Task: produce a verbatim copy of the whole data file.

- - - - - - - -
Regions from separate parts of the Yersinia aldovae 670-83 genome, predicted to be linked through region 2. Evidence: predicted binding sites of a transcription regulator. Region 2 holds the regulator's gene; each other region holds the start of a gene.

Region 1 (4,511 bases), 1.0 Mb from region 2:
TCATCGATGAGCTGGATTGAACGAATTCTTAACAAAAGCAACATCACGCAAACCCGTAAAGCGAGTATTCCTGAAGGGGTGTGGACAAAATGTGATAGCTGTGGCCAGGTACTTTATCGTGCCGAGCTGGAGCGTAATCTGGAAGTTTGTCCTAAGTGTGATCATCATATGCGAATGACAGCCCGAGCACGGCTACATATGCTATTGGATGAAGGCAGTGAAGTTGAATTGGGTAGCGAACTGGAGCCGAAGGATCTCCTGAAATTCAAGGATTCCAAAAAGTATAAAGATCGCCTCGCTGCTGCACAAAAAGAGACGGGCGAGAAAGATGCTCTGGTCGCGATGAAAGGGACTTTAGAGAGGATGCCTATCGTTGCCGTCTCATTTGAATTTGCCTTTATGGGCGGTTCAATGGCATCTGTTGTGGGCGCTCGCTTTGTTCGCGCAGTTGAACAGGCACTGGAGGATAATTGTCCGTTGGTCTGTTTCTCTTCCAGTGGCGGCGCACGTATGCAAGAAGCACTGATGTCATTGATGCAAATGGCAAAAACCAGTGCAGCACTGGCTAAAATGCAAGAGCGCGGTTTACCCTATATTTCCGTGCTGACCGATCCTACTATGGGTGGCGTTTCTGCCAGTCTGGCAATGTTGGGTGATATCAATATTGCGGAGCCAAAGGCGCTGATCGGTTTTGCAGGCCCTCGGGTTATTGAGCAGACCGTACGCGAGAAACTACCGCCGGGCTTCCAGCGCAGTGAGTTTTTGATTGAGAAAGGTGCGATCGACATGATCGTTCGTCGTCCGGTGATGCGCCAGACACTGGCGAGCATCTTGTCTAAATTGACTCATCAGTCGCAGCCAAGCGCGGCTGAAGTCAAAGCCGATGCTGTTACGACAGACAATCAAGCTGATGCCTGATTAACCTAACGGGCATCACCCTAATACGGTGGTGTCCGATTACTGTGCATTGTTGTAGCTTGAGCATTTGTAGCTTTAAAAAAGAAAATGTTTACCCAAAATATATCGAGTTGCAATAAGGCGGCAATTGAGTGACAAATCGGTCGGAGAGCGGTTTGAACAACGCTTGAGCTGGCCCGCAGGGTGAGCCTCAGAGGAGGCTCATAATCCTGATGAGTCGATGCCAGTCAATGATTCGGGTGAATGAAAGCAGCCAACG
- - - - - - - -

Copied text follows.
Regions from separate parts of the Yersinia aldovae 670-83 genome, predicted to be linked through region 2. Evidence: predicted binding sites of a transcription regulator. Region 2 holds the regulator's gene; each other region holds the start of a gene.

Region 1 (4,511 bases), 1.0 Mb from region 2:
TCATCGATGAGCTGGATTGAACGAATTCTTAACAAAAGCAACATCACGCAAACCCGTAAAGCGAGTATTCCTGAAGGGGTGTGGACAAAATGTGATAGCTGTGGCCAGGTACTTTATCGTGCCGAGCTGGAGCGTAATCTGGAAGTTTGTCCTAAGTGTGATCATCATATGCGAATGACAGCCCGAGCACGGCTACATATGCTATTGGATGAAGGCAGTGAAGTTGAATTGGGTAGCGAACTGGAGCCGAAGGATCTCCTGAAATTCAAGGATTCCAAAAAGTATAAAGATCGCCTCGCTGCTGCACAAAAAGAGACGGGCGAGAAAGATGCTCTGGTCGCGATGAAAGGGACTTTAGAGAGGATGCCTATCGTTGCCGTCTCATTTGAATTTGCCTTTATGGGCGGTTCAATGGCATCTGTTGTGGGCGCTCGCTTTGTTCGCGCAGTTGAACAGGCACTGGAGGATAATTGTCCGTTGGTCTGTTTCTCTTCCAGTGGCGGCGCACGTATGCAAGAAGCACTGATGTCATTGATGCAAATGGCAAAAACCAGTGCAGCACTGGCTAAAATGCAAGAGCGCGGTTTACCCTATATTTCCGTGCTGACCGATCCTACTATGGGTGGCGTTTCTGCCAGTCTGGCAATGTTGGGTGATATCAATATTGCGGAGCCAAAGGCGCTGATCGGTTTTGCAGGCCCTCGGGTTATTGAGCAGACCGTACGCGAGAAACTACCGCCGGGCTTCCAGCGCAGTGAGTTTTTGATTGAGAAAGGTGCGATCGACATGATCGTTCGTCGTCCGGTGATGCGCCAGACACTGGCGAGCATCTTGTCTAAATTGACTCATCAGTCGCAGCCAAGCGCGGCTGAAGTCAAAGCCGATGCTGTTACGACAGACAATCAAGCTGATGCCTGATTAACCTAACGGGCATCACCCTAATACGGTGGTGTCCGATTACTGTGCATTGTTGTAGCTTGAGCATTTGTAGCTTTAAAAAAGAAAATGTTTACCCAAAATATATCGAGTTGCAATAAGGCGGCAATTGAGTGACAAATCGGTCGGAGAGCGGTTTGAACAACGCTTGAGCTGGCCCGCAGGGTGAGCCTCAGAGGAGGCTCATAATCCTGATGAGTCGATGCCAGTCAATGATTCGGGTGAATGAAAGCAGCCAACG